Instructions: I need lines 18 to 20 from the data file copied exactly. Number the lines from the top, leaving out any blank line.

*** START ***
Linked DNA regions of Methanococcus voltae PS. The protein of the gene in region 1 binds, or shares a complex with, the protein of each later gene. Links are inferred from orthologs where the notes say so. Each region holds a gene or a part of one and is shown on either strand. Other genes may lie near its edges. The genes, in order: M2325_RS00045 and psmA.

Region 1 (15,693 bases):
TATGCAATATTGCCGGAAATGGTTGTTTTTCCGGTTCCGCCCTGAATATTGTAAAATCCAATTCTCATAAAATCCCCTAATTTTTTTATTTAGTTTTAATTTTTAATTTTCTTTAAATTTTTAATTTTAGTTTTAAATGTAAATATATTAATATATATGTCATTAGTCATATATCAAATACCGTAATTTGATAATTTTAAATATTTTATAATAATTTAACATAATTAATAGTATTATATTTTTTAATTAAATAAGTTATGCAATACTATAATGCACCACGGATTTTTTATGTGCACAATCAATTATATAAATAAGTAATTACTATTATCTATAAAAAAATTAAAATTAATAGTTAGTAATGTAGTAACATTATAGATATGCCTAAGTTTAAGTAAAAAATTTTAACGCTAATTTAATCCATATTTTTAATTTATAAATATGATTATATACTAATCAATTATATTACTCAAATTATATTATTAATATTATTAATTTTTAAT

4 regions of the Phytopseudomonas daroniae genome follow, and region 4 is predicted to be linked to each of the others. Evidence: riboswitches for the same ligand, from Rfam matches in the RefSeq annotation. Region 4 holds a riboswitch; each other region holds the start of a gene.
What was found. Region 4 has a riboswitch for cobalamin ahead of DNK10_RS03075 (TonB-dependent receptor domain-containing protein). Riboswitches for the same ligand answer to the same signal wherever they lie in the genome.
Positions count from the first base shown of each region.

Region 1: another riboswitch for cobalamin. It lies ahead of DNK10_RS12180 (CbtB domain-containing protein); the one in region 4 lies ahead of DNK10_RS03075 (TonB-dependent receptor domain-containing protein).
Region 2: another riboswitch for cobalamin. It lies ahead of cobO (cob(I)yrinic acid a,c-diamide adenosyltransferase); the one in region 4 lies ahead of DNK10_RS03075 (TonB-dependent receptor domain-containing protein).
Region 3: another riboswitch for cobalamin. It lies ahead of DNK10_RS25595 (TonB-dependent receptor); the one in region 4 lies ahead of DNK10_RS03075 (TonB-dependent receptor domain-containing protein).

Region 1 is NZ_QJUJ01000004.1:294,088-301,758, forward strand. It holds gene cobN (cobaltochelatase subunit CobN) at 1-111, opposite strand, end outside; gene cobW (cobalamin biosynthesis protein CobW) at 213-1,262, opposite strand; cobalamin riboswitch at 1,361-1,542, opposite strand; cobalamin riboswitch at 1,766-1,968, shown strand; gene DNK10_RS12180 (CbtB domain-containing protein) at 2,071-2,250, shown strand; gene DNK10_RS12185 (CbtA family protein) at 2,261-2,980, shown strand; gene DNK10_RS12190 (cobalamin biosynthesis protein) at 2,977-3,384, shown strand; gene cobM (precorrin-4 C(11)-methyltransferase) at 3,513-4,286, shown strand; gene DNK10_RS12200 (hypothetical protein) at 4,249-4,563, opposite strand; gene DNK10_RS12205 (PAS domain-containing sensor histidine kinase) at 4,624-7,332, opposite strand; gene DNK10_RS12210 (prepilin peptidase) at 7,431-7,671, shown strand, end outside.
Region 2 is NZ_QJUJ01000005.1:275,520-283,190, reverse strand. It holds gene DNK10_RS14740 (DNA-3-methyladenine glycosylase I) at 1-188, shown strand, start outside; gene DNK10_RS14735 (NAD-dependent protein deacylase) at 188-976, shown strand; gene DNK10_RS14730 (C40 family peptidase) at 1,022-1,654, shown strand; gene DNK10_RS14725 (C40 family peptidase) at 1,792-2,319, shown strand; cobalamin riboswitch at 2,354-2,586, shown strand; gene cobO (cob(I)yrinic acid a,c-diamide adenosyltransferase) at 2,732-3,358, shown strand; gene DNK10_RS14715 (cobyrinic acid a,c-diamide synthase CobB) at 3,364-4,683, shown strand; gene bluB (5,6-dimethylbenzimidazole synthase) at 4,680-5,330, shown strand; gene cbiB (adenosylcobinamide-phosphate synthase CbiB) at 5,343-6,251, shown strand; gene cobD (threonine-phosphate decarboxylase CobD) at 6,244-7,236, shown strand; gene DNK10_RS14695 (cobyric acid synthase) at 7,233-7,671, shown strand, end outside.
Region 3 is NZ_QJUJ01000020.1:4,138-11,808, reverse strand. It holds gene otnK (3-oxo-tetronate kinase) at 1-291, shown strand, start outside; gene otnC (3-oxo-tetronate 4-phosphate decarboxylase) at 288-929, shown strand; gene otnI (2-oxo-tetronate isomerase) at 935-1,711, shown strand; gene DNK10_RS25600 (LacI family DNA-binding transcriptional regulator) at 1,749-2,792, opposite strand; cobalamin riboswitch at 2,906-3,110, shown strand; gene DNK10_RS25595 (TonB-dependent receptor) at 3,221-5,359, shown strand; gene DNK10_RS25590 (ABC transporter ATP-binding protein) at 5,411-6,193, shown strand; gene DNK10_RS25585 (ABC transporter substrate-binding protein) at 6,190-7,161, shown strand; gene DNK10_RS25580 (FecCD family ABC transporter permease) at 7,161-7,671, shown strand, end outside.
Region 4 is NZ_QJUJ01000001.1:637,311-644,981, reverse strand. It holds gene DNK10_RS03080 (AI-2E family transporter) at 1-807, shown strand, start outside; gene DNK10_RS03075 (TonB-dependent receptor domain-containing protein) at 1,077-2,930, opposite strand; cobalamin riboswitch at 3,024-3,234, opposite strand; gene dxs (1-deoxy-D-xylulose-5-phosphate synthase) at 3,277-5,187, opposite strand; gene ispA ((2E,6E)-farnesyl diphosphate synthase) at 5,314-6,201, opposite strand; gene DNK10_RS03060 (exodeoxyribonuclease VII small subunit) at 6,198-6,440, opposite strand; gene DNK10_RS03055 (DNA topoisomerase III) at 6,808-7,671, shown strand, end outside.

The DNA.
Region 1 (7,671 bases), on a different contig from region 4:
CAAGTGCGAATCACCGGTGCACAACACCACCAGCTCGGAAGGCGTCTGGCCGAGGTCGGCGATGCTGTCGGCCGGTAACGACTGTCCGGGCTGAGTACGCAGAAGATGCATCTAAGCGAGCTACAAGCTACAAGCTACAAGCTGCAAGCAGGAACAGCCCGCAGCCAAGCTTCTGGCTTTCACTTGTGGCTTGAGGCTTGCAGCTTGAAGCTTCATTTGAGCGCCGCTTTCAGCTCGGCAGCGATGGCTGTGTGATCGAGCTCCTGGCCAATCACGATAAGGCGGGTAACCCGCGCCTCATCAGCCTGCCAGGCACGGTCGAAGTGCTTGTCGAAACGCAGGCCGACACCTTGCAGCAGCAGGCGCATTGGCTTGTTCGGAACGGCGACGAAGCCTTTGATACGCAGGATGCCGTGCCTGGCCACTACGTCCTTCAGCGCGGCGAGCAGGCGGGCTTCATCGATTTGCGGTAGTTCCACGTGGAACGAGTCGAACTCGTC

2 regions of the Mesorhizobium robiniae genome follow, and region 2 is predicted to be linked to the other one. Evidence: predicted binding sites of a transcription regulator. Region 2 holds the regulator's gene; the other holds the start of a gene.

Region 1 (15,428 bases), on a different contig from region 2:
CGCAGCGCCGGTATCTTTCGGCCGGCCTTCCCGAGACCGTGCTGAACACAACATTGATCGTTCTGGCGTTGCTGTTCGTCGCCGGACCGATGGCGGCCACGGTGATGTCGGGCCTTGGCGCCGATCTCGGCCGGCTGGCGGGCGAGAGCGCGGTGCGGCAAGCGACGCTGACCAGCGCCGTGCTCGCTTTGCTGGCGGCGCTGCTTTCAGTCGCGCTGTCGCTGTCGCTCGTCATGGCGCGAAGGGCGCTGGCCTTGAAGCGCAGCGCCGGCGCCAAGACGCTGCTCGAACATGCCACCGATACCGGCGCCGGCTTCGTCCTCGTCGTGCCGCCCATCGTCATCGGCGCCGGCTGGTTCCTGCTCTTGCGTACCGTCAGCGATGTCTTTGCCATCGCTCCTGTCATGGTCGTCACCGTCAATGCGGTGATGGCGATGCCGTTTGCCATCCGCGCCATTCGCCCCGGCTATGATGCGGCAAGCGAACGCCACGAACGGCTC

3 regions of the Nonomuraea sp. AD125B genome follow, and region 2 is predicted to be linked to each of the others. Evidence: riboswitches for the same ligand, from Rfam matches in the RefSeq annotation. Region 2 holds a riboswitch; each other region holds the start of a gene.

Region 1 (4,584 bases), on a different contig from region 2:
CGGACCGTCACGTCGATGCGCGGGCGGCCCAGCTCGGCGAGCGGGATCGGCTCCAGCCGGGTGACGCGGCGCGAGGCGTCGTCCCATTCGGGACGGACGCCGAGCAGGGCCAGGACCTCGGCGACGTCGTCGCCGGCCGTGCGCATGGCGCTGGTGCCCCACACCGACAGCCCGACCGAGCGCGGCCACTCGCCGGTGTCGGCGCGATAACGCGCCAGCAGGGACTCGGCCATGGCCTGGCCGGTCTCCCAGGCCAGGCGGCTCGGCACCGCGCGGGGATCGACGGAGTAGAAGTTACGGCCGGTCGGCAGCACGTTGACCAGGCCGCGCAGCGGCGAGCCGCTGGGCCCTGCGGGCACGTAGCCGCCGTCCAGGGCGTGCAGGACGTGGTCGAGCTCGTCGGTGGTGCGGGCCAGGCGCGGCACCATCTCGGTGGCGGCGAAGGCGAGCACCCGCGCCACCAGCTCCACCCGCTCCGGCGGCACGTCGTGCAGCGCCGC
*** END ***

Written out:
Region 1 (15,428 bases), on a different contig from region 2:
CGCAGCGCCGGTATCTTTCGGCCGGCCTTCCCGAGACCGTGCTGAACACAACATTGATCGTTCTGGCGTTGCTGTTCGTCGCCGGACCGATGGCGGCCACGGTGATGTCGGGCCTTGGCGCCGATCTCGGCCGGCTGGCGGGCGAGAGCGCGGTGCGGCAAGCGACGCTGACCAGCGCCGTGCTCGCTTTGCTGGCGGCGCTGCTTTCAGTCGCGCTGTCGCTGTCGCTCGTCATGGCGCGAAGGGCGCTGGCCTTGAAGCGCAGCGCCGGCGCCAAGACGCTGCTCGAACATGCCACCGATACCGGCGCCGGCTTCGTCCTCGTCGTGCCGCCCATCGTCATCGGCGCCGGCTGGTTCCTGCTCTTGCGTACCGTCAGCGATGTCTTTGCCATCGCTCCTGTCATGGTCGTCACCGTCAATGCGGTGATGGCGATGCCGTTTGCCATCCGCGCCATTCGCCCCGGCTATGATGCGGCAAGCGAACGCCACGAACGGCTC

3 regions of the Nonomuraea sp. AD125B genome follow, and region 2 is predicted to be linked to each of the others. Evidence: riboswitches for the same ligand, from Rfam matches in the RefSeq annotation. Region 2 holds a riboswitch; each other region holds the start of a gene.